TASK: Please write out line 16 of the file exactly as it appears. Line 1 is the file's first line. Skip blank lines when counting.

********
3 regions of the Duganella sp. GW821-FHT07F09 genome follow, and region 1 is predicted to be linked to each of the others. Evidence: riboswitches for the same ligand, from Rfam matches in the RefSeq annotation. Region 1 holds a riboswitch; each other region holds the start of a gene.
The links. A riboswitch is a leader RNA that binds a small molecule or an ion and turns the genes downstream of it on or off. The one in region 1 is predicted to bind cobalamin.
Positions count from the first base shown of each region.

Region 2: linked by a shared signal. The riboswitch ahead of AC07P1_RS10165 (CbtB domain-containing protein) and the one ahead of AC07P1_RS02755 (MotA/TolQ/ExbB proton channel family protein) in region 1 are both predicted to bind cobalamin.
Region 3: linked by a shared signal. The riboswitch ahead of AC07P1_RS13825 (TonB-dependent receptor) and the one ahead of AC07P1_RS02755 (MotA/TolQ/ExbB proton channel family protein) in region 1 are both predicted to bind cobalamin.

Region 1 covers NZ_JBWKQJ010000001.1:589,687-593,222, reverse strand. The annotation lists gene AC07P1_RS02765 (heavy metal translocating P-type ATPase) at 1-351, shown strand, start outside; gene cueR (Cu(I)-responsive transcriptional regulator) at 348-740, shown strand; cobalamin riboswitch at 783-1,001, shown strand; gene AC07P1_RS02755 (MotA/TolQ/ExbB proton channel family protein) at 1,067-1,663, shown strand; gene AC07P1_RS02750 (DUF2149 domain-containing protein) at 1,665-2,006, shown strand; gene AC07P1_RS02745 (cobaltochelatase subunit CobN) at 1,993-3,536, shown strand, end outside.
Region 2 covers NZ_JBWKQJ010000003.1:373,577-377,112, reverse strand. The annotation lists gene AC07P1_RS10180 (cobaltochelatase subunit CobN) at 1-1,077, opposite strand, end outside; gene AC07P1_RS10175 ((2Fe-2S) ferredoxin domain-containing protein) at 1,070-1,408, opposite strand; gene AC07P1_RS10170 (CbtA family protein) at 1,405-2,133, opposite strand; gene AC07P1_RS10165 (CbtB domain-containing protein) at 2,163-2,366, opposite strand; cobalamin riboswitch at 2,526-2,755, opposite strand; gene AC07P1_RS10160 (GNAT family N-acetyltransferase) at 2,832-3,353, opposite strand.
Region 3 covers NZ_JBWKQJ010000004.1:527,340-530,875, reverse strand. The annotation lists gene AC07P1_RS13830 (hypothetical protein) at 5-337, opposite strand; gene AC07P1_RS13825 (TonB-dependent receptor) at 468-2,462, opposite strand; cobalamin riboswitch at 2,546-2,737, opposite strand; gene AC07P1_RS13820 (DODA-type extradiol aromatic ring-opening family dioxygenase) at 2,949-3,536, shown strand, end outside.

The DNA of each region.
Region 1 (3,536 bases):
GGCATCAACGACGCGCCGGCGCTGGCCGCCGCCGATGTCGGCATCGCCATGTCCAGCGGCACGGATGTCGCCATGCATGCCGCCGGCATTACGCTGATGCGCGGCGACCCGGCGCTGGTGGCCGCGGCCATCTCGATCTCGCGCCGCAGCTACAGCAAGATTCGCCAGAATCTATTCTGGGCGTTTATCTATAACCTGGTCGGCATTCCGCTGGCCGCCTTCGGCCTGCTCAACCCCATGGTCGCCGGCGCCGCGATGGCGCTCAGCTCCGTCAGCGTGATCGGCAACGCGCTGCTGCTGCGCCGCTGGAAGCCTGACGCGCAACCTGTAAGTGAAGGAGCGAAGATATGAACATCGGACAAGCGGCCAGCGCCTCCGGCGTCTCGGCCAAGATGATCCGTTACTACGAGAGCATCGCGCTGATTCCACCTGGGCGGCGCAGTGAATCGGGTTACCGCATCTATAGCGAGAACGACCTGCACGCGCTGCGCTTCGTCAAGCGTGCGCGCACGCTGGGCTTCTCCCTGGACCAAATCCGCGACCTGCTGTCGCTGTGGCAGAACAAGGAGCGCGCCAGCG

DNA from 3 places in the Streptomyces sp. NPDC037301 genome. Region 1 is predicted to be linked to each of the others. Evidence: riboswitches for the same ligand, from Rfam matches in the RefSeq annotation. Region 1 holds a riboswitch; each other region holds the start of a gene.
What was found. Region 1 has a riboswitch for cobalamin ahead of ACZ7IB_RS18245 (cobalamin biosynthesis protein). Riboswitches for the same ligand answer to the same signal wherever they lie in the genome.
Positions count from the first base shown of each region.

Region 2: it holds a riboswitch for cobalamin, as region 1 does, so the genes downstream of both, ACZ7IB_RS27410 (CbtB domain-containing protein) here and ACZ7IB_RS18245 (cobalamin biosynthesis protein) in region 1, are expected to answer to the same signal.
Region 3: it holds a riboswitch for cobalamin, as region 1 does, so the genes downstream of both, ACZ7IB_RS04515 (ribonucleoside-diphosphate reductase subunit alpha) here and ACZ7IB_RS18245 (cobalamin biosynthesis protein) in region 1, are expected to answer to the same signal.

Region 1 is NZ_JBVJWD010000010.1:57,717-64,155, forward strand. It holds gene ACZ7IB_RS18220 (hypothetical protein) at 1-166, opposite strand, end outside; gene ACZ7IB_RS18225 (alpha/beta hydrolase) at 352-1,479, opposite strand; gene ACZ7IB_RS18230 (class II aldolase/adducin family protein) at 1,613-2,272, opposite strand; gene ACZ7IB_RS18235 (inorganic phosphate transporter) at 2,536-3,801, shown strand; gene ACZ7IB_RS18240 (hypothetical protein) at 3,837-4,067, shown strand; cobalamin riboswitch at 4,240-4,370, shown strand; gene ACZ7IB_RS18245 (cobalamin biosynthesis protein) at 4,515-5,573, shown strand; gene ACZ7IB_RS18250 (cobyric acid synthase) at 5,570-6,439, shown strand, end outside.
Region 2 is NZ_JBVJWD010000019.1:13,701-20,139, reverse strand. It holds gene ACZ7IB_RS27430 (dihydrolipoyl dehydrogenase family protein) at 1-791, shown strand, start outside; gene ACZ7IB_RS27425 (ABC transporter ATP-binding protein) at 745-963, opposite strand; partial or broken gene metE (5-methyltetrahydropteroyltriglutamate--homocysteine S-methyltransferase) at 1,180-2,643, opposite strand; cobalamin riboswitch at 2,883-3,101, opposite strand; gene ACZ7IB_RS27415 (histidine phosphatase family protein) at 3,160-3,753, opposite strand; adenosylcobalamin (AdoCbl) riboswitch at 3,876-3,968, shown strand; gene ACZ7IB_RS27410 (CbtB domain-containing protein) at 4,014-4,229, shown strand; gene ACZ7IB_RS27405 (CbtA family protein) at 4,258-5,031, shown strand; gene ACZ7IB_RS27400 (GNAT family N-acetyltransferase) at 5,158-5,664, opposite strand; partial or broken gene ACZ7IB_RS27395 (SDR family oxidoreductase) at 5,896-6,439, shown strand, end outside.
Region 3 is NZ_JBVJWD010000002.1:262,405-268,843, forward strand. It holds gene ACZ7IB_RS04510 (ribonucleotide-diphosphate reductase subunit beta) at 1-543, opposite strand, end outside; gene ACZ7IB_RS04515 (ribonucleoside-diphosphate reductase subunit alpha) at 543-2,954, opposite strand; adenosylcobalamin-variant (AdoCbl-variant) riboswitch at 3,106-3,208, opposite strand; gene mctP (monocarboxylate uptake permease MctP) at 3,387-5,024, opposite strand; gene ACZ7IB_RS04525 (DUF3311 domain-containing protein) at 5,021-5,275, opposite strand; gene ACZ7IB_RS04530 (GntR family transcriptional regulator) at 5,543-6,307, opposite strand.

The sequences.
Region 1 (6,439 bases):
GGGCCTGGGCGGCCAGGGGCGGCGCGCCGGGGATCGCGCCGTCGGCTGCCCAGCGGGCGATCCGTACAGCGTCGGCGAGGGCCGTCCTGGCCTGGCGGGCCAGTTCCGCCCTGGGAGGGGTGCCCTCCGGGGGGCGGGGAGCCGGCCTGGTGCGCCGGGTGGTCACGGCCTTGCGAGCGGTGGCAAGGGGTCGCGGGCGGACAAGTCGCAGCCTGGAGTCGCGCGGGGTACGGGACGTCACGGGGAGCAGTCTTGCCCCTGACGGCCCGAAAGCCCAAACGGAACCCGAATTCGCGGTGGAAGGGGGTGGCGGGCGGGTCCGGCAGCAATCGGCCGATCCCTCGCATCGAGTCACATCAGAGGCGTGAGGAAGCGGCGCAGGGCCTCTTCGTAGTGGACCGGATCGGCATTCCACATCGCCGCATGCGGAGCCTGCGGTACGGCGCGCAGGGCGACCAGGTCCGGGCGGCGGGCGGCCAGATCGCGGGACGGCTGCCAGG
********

Region 3: it holds a riboswitch for cobalamin, as region 1 does, so the genes downstream of both, ACZ7IB_RS04515 (ribonucleoside-diphosphate reductase subunit alpha) here and ACZ7IB_RS18245 (cobalamin biosynthesis protein) in region 1, are expected to answer to the same signal.